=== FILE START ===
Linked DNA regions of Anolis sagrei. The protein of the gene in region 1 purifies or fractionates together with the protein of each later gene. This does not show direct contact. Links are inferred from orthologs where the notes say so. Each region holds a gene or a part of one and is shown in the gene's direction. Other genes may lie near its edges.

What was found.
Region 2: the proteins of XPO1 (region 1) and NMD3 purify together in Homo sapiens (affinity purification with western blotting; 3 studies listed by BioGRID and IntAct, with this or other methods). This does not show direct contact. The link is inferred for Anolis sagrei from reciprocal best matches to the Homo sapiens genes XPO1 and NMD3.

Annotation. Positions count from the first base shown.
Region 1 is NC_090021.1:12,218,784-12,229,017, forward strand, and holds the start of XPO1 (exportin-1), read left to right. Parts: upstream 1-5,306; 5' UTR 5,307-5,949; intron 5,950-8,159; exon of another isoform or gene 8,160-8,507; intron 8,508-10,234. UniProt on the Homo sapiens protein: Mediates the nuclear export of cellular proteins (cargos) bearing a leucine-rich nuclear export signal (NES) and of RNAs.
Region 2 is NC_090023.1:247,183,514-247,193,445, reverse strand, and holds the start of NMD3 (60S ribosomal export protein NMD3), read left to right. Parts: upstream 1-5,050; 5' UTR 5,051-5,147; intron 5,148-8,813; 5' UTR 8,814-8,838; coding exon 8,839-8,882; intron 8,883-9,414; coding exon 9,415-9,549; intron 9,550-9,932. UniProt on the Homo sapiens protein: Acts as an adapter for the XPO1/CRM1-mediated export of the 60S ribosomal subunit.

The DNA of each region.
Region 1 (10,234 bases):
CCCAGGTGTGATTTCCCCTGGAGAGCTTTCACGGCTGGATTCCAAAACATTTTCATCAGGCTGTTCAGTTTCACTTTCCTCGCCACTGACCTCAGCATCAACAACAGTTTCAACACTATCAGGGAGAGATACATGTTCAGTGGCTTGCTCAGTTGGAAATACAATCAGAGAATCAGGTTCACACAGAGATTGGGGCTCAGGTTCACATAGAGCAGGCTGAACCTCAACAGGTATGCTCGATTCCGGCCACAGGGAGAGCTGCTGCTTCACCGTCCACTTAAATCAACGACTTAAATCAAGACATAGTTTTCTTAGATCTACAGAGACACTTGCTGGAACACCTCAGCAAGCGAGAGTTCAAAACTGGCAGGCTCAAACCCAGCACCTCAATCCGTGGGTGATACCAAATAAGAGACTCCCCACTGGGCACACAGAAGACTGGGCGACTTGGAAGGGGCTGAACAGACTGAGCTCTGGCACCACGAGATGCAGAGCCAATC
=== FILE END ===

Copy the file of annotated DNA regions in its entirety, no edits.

Linked DNA regions of Anolis sagrei. The protein of the gene in region 1 purifies or fractionates together with the protein of each later gene. This does not show direct contact. Links are inferred from orthologs where the notes say so. Each region holds a gene or a part of one and is shown in the gene's direction. Other genes may lie near its edges.

What was found.
Region 2: the proteins of XPO1 (region 1) and NMD3 purify together in Homo sapiens (affinity purification with western blotting; 3 studies listed by BioGRID and IntAct, with this or other methods). This does not show direct contact. The link is inferred for Anolis sagrei from reciprocal best matches to the Homo sapiens genes XPO1 and NMD3.

Annotation. Positions count from the first base shown.
Region 1 is NC_090021.1:12,218,784-12,229,017, forward strand, and holds the start of XPO1 (exportin-1), read left to right. Parts: upstream 1-5,306; 5' UTR 5,307-5,949; intron 5,950-8,159; exon of another isoform or gene 8,160-8,507; intron 8,508-10,234. UniProt on the Homo sapiens protein: Mediates the nuclear export of cellular proteins (cargos) bearing a leucine-rich nuclear export signal (NES) and of RNAs.
Region 2 is NC_090023.1:247,183,514-247,193,445, reverse strand, and holds the start of NMD3 (60S ribosomal export protein NMD3), read left to right. Parts: upstream 1-5,050; 5' UTR 5,051-5,147; intron 5,148-8,813; 5' UTR 8,814-8,838; coding exon 8,839-8,882; intron 8,883-9,414; coding exon 9,415-9,549; intron 9,550-9,932. UniProt on the Homo sapiens protein: Acts as an adapter for the XPO1/CRM1-mediated export of the 60S ribosomal subunit.

The DNA of each region.
Region 1 (10,234 bases):
CCCAGGTGTGATTTCCCCTGGAGAGCTTTCACGGCTGGATTCCAAAACATTTTCATCAGGCTGTTCAGTTTCACTTTCCTCGCCACTGACCTCAGCATCAACAACAGTTTCAACACTATCAGGGAGAGATACATGTTCAGTGGCTTGCTCAGTTGGAAATACAATCAGAGAATCAGGTTCACACAGAGATTGGGGCTCAGGTTCACATAGAGCAGGCTGAACCTCAACAGGTATGCTCGATTCCGGCCACAGGGAGAGCTGCTGCTTCACCGTCCACTTAAATCAACGACTTAAATCAAGACATAGTTTTCTTAGATCTACAGAGACACTTGCTGGAACACCTCAGCAAGCGAGAGTTCAAAACTGGCAGGCTCAAACCCAGCACCTCAATCCGTGGGTGATACCAAATAAGAGACTCCCCACTGGGCACACAGAAGACTGGGCGACTTGGAAGGGGCTGAACAGACTGAGCTCTGGCACCACGAGATGCAGAGCCAATC